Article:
Misinformation Engineering

“Michigan, Duke in shape to win”

USA Today October 3, 2008: 8C
“Michigan, Duke in shape to win”
Whitside, K.
{A follow –up to the “Review of the Motor City Strength & Conditioning Clinic”}
Andrew Charniga, Jr.
Sportivny Press©
A now retired legend in the strength and conditioning profession was fond of saying, “I don’t take credit for the wins (football and basketball teams) because then I would have to accept responsibility for the loses.” This remark came from a man with multiple NBA championship rings and a super bowl championship ring.
In our review of the Motor City Strength & Conditioning Clinic, we were considerably less than enthusiastic about the presentation of some of the coaches, especially the representative from the University of Michigan. We feel our review was reasonably objective.
Therefore, it is appropriate to revisit this subject in the event our remarks were unduly harsh or misguided.
The quotes presented below were taken from an article in the USA Today newspaper sports section on October 3, 2008.
“Plop into Michigan’s weight room on an afternoon in the off season and catch … the team’s director of strength and conditioning, standing on a Swiss ball. Then watch him balance himself as he jumps from one ball to another ball. The move is impossibly hard,… but defines the coach’s approach.”
Apparently the reporter was quite impressed by this feat and no doubt the man bouncing on his Swiss balls was in full pontification mode in regards to his unique approach to conditioning the University of Michigan football team.

Perhaps the reporter failed to Inquire as to the relevance of bouncing on big round balls to a power sport like football. At the very least, he should have noticed that the game is dominated by powerful athletes propelled about the field of play by the explosive strength of the lower extremities and trunk.

Maybe someone should have mentioned to the reporter that a football is small and with an odd conical shape. Athletes who are 200 to 300 lbs really can not sit (or stand for that matter) on it and bounce around.
“… the players didn’t know what to expect … Nor could they stand on those balls; by the summer, just about everybody could.”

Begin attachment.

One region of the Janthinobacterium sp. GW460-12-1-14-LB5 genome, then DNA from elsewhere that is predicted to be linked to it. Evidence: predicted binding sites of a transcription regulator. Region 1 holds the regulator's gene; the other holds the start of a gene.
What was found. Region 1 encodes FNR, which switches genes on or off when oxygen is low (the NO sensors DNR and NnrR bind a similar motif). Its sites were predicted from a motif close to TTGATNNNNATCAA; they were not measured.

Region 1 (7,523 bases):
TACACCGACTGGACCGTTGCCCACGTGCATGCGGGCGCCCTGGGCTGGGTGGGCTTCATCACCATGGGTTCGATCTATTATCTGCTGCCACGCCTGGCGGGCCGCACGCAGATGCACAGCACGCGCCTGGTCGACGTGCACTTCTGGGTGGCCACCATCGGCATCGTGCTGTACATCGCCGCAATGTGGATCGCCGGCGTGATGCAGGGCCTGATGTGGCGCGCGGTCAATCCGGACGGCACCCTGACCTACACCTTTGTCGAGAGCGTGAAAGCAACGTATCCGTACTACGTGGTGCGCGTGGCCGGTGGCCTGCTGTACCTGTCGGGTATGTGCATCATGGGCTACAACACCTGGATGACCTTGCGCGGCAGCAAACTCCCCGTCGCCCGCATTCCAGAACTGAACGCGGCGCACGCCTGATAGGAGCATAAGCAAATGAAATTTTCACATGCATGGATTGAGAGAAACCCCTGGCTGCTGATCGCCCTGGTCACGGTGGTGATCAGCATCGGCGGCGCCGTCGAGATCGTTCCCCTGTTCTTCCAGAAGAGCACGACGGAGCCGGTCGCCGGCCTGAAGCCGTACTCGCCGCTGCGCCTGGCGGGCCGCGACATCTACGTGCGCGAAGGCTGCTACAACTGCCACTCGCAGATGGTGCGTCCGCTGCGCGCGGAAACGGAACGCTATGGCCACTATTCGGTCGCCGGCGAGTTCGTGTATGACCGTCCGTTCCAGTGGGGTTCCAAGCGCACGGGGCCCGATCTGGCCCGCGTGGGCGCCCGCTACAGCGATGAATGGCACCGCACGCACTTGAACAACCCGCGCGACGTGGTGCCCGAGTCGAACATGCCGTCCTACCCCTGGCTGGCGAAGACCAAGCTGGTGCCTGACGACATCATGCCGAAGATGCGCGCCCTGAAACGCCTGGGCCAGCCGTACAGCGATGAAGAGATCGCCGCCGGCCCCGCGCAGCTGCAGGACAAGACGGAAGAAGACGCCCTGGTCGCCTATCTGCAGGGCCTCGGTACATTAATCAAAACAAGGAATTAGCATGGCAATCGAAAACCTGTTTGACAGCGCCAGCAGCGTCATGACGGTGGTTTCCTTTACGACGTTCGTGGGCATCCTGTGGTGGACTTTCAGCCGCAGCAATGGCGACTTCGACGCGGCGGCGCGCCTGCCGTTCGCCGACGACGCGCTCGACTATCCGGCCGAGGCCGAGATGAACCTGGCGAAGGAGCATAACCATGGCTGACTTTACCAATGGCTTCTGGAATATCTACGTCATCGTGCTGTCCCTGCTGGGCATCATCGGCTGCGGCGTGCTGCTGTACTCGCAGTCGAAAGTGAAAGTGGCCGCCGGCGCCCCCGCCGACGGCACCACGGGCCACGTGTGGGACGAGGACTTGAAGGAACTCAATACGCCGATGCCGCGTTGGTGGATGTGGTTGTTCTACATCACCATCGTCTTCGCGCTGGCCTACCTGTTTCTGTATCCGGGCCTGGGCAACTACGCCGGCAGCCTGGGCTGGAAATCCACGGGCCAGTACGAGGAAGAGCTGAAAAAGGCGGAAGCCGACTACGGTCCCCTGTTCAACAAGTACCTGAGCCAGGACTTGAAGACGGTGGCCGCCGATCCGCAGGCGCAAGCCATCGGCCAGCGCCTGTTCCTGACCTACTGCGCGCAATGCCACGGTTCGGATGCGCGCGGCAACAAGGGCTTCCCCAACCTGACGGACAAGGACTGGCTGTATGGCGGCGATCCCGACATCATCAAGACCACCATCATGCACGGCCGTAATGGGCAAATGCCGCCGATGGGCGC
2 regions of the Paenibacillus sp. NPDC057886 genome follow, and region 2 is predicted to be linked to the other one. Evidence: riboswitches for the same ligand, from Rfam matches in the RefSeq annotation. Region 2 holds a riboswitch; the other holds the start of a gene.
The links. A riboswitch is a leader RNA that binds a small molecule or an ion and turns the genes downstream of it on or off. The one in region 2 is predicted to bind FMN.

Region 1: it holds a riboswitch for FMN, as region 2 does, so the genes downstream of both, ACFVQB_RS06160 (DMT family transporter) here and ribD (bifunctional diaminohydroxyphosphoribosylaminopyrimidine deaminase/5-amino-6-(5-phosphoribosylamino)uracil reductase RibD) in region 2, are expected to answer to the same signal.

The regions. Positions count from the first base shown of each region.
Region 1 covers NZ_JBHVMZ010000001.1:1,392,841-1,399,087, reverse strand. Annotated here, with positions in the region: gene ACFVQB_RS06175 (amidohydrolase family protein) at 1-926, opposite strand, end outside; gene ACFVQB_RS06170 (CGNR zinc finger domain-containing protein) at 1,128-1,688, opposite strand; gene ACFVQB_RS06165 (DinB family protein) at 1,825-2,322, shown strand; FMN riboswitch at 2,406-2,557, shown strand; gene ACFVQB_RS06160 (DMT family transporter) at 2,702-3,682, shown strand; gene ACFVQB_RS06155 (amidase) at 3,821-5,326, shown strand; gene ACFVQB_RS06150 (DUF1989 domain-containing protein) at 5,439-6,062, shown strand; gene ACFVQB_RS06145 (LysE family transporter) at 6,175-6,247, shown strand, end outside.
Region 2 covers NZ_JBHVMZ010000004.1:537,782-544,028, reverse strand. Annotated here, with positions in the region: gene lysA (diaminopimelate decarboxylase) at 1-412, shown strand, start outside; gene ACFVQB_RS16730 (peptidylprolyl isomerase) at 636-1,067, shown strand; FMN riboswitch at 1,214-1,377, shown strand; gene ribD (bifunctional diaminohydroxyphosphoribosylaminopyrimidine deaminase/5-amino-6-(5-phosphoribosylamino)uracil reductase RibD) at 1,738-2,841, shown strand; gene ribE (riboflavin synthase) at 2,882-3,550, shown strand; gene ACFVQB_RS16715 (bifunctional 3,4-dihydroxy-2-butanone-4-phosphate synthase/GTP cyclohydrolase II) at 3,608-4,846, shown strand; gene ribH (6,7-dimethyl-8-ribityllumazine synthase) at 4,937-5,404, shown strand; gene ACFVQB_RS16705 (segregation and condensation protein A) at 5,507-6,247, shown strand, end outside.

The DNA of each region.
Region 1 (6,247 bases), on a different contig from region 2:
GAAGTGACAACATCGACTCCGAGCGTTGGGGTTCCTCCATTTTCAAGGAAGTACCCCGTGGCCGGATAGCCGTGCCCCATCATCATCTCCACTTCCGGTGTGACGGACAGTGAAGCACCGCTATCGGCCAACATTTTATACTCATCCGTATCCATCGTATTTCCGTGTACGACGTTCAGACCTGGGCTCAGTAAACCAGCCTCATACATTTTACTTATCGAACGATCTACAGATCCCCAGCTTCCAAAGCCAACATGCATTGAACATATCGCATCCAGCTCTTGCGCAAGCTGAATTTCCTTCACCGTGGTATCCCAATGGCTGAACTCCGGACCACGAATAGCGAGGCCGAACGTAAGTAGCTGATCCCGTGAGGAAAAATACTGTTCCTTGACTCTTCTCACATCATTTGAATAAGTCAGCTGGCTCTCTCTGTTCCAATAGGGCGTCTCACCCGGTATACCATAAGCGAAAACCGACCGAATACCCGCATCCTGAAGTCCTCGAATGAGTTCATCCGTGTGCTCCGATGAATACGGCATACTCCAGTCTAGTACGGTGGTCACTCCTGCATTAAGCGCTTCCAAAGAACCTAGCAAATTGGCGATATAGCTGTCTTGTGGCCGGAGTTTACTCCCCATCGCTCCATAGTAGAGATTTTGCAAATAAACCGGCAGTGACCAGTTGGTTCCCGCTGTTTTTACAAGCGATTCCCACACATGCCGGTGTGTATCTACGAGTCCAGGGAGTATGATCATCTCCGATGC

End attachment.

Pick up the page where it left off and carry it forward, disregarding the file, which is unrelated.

Apparently, after a summer of this revolutionary new training, most of the Michigan players were able to stand on Swiss balls; and, this special conditioning in no measure led to their successful comeback the previous weekend against Wisconsin.
“Plenty of credit went to Michigan’s conditioning program last week when it erased a 19 – 0 first half deficit to beat Wisconsin 27 – 25.”
But that was last week. The day after this article appeared in USA Today, Michigan was humiliated by Illinois 45 – 20. The Michigan defense gave up the most offensive yardage in the history of the Big House.
Perhaps if the Michigan players were permitted to bring Swiss balls onto the field of play and be allowed to bounce around on them, the results would have been different. After all that is what they were trained to do.
Furthermore, it was deemed important for the information hungry readers of the USA Today sports section to be made aware that the coach, “has owned wolves all his life…, but apparently now has gone from wolves to … wait for it … Wolverines.”
Can we offer a suggestion? For the next Michigan football game try putting the “Wolverines” and their Swiss balls in the cages. Let the wolves out of their cages. Unleash a team of wolves onto the football field. See the difference.

Footnote:
Alas, our suggestion was ignored. October 11, 2008: University of Toledo 13 Michigan 10. The first loss to a MAC level team in the history of Michigan football.

 

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